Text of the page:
Monday, December 9, 2013
YARMOUTH - Steve Dunn of Auburn grew up in Maine, but Saturday was the first time he ever attended the Yarmouth Clam Festival.
Tyler Woods, a member of the Yarmouth Fire and Rescue team, competes in the Firefighters Muster at the Yarmouth Clam Festival on Saturday.
Photos by Gordon Chibroski/Staff Photographer
Joe Gagnon of Portland digs into some steamers.
Dunn, who was accompanied by his wife, son and mother-in-law, said he decided this year that he couldn't pass it up after hearing about the celebrity clam-shucking contest featuring local radio and TV personalities.
"We thought we would check it out," said Dunn.
Dunn was one of hundreds of people who gathered to watch one of the perennial favorites at Yarmouth's annual homage to the tasty bivalve. The clam-shucking contest draws some of the largest crowds at the three-day event, which continues in downtown Yarmouth through today.
The contest, which features three levels of competition, involves the removal of the slimy contents from the shell in one piece.
It is easier said than done. Professionals can shuck about 25 clams a minute while the rest of the world averages about half a dozen or less a minute.
Master of ceremonies Phil Harriman tried to entice volunteers from the crowd to shuck in the amateur competition.
"It is a lot of fun. If you haven't done it before, it is even more fun," said Harriman, a Yarmouth native who has emceed the contest for many years.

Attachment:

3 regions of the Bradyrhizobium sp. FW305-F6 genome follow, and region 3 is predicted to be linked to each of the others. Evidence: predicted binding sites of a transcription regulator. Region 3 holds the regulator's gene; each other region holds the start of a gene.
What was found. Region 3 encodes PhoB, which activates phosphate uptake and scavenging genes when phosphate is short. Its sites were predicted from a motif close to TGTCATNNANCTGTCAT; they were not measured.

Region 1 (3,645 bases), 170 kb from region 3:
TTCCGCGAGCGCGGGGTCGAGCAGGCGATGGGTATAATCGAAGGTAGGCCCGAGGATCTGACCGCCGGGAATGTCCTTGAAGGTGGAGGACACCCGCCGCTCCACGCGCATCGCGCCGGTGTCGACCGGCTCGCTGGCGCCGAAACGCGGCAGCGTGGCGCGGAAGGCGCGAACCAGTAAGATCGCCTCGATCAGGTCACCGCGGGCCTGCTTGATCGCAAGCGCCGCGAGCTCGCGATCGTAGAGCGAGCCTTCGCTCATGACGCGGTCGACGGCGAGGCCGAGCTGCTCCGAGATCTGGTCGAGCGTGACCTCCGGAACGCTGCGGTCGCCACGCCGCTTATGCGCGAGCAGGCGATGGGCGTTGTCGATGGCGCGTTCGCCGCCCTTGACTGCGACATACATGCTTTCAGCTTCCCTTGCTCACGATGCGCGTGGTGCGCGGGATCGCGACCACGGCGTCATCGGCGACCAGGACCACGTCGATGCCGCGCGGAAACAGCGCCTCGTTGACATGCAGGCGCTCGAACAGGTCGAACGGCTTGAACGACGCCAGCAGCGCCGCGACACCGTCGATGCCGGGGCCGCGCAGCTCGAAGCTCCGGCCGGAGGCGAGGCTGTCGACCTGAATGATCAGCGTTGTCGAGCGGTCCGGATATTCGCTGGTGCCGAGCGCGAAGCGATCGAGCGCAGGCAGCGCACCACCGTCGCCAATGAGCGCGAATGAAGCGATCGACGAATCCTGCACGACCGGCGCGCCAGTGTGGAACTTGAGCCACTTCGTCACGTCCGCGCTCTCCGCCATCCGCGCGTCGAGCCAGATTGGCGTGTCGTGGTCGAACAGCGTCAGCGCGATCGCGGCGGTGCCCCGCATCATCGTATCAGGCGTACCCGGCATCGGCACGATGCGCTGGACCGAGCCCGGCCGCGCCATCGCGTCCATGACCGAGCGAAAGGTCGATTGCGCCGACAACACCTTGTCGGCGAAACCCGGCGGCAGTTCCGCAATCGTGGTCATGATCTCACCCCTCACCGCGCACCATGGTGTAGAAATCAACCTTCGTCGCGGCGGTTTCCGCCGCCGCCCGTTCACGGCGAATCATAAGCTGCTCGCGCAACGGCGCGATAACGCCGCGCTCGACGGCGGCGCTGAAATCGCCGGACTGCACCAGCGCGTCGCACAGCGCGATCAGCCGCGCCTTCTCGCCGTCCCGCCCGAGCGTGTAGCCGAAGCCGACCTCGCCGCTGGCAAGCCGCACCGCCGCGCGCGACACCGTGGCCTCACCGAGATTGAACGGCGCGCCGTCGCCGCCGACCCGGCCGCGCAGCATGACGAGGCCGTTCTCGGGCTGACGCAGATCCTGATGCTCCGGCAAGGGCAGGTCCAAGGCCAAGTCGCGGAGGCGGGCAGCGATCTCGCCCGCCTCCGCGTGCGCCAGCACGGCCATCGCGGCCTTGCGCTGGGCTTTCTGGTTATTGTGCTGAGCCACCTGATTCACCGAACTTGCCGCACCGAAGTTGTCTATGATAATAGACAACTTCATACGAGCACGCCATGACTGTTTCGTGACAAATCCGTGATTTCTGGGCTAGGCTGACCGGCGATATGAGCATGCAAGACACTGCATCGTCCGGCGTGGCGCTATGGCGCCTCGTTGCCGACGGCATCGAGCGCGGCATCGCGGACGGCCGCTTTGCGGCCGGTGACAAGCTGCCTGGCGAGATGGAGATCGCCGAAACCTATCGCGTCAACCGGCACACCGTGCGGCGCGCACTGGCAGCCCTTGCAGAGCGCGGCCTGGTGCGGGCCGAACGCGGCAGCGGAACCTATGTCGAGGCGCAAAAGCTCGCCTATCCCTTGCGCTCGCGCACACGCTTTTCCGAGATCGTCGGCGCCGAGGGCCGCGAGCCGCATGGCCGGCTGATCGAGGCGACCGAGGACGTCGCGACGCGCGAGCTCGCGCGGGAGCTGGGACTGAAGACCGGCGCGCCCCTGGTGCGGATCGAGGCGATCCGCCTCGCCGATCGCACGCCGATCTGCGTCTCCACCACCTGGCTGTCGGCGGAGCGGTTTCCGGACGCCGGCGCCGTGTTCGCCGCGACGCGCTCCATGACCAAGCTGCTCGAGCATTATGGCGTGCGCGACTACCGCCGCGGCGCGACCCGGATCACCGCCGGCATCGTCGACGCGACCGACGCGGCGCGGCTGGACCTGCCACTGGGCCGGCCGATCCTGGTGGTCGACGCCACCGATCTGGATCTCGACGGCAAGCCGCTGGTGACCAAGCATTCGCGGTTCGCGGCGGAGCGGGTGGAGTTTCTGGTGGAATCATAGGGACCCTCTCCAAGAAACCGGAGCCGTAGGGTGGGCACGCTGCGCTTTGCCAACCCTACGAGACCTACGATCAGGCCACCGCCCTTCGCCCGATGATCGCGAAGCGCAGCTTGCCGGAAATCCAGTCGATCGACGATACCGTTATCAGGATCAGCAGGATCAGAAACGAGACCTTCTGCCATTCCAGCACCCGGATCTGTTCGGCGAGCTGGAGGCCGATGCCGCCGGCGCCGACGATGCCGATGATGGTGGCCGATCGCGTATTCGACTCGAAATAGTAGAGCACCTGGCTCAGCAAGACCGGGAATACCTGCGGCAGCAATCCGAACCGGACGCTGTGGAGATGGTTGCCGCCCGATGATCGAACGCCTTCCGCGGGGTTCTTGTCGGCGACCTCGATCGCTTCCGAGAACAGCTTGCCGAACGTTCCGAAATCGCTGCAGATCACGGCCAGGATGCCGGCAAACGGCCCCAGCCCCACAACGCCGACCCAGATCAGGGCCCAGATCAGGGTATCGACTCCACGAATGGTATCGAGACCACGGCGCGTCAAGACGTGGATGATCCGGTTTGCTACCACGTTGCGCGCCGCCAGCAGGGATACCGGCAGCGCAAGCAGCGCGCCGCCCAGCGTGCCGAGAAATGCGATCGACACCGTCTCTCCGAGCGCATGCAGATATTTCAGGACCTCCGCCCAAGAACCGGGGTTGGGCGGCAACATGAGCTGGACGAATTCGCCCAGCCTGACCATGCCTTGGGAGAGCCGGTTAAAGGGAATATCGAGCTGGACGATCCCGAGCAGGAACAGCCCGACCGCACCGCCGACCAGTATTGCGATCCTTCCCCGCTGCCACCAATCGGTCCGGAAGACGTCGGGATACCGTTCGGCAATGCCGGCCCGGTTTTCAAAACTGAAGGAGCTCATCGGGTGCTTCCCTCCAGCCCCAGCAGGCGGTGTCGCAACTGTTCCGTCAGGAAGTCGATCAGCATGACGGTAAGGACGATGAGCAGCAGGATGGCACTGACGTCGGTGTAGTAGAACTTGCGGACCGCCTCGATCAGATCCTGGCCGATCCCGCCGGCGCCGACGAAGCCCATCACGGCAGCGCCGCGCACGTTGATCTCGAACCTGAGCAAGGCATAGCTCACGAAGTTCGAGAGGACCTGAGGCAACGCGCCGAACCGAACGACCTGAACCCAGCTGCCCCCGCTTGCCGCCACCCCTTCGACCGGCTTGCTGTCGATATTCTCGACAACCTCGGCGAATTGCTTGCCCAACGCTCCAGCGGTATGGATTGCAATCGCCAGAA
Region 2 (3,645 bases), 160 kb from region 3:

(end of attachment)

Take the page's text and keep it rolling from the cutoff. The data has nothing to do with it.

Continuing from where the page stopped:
Harriman, who served as festival director in the past, said he keeps coming back to volunteer because of the way the festival creates community spirit.
"There are people of all different political philosophies who for three days a year put them aside and all work together," said Harriman.
Joe and Liz Henkel of South Berwick said the clam shucking is a must-see event.
"And after this, there is all the food to choose from," said Liz Henkel.
The free festival was expected to draw more 100,000 visitors from 32 states and 13 foreign countries, thanks to sunny skies and comfortable temperatures.
The celebration features more than 40 musical acts and entertainers, 165 crafters and artists and an old-fashioned firemen's muster. In its 47th year, the festival benefits 35 community organizations.
But the festival's star attraction is the food, served up by the town's community organizations. Visitors have their choice of fried clams, steamers, clam cakes, clam strips and clam chowder. The menu also includes fried shrimp, fried scallops, lobster dinners, homemade pies, lime rickeys and other goodies.
"I have to have the clam cakes and a lime rickey to start out," said Dale Stair of Cumberland, a longtime fan of the festival.
The festival continues today with a full slate of activities beginning with flapjack and blueberry pancake breakfasts at 7:10 a.m.
A full schedule of events is available online at clamfestival.com.
Staff Writer Beth Quimby can be contacted at 791-6363 or at: